Filing Season Finds: Wed, February 21 – $1.3 Trillion Of Adjustments

Forget all the “earnings season” analysis you read last month. The real earnings season – annual 10-K filing season – is happening right now.

Every year in this six-week stretch from mid-February through the end of March, we parse and analyze roughly 2,000 10-Ks to update our models for companies with a 12/31 fiscal year end. Our analysts work tirelessly to uncover red flags hidden in the footnotes and make our models the best in the business.[1]

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For February 20, 2018, our forensic accounting red flag is from a hotel REIT with significant hidden non-operating income.

We pulled this highlight from yesterday’s research of 111 10-K filings, from which our Robo-Analyst technology collected 17,910 data points. Our analyst team used this data to make 2,830 forensic accounting adjustments with a dollar value of $1.3 trillion. The adjustments were applied as follows:

  • 1,239 income statement adjustments with a total value of $130 billion
  • 1,138 balance sheet adjustments with a total value of $478 billion
  • 453 valuation adjustments with a total value of $671 billion

Tuesday was the first day of filing season. Figure 1 shows the work our analysts did yesterday. As filing season goes on, we’ll compile the total amount of work performed by our analysts over the whole period.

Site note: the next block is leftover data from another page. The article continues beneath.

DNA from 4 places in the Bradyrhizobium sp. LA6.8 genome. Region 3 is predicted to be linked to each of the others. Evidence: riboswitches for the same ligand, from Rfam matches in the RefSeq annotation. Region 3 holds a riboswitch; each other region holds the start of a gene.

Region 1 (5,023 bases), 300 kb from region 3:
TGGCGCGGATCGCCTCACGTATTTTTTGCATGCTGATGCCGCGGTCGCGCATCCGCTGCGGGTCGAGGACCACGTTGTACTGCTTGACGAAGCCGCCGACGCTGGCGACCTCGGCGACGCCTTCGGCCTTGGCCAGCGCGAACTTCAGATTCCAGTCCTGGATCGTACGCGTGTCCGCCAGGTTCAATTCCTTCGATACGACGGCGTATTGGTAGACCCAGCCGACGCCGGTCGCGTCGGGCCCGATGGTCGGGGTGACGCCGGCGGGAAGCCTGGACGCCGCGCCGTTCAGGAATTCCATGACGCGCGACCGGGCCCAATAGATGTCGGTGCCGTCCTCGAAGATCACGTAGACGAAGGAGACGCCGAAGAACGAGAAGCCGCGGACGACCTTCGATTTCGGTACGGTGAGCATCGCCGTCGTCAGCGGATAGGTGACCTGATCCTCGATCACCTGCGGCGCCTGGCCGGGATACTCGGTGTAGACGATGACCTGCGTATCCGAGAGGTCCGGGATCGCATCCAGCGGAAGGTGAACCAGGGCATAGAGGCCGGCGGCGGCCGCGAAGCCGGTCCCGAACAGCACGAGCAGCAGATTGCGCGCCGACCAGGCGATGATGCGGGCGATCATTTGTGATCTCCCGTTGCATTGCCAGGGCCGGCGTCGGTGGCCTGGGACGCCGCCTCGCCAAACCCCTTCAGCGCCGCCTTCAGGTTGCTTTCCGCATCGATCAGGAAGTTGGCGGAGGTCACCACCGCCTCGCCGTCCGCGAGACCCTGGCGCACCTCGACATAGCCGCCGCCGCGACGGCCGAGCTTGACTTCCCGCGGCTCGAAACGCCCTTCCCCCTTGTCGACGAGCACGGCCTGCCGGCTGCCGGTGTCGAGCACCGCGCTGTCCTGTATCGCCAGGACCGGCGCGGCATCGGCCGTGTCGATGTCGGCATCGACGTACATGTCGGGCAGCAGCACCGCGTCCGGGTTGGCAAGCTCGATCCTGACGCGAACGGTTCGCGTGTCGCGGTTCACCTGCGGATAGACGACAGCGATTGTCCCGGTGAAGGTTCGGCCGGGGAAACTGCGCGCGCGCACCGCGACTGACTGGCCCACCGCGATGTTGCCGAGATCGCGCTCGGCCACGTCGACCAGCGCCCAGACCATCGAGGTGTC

Figure 1: Filing Season Diligence for Tuesday, February 20th

10-K filing season

Sources: New Constructs, LLC and company filings. 

We believe this research is necessary to fulfill the Fiduciary Duty of Care.

Today’s Forensic Accounting Needle in a Haystack Is for REIT Investors

Analyst Hunter Anderson found an unusual item yesterday in Chesapeake Lodging Trust’s (CHSP) 10-K.

On page 26, CHSP disclosed a $14.3 million decrease to expenses due to the write-off an unfavorable contract liability and a settlement gain following the change in management at its Denver hotel from Marriott (MAR) to Hilton (HLT).

CHSP’s GAAP net income, which includes this non-operating item, stayed flat between 2016 and 2017. Excluding this non-operating income, along with several other adjustments, shows that CHSP’s after-tax operating profit (NOPAT) actually declined by 15%, from $111 million to $94 million.

This article originally published on February 21, 2018.

Disclosure: David Trainer, Hunter Anderson, and Sam McBride receive no compensation to write about any specific stock, sector, style, or theme.

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[1] Ernst & Young’s recent white paper, “Getting ROIC Right”, proves the superiority of our research and analytics.

Article by Sam McBride, New Constructs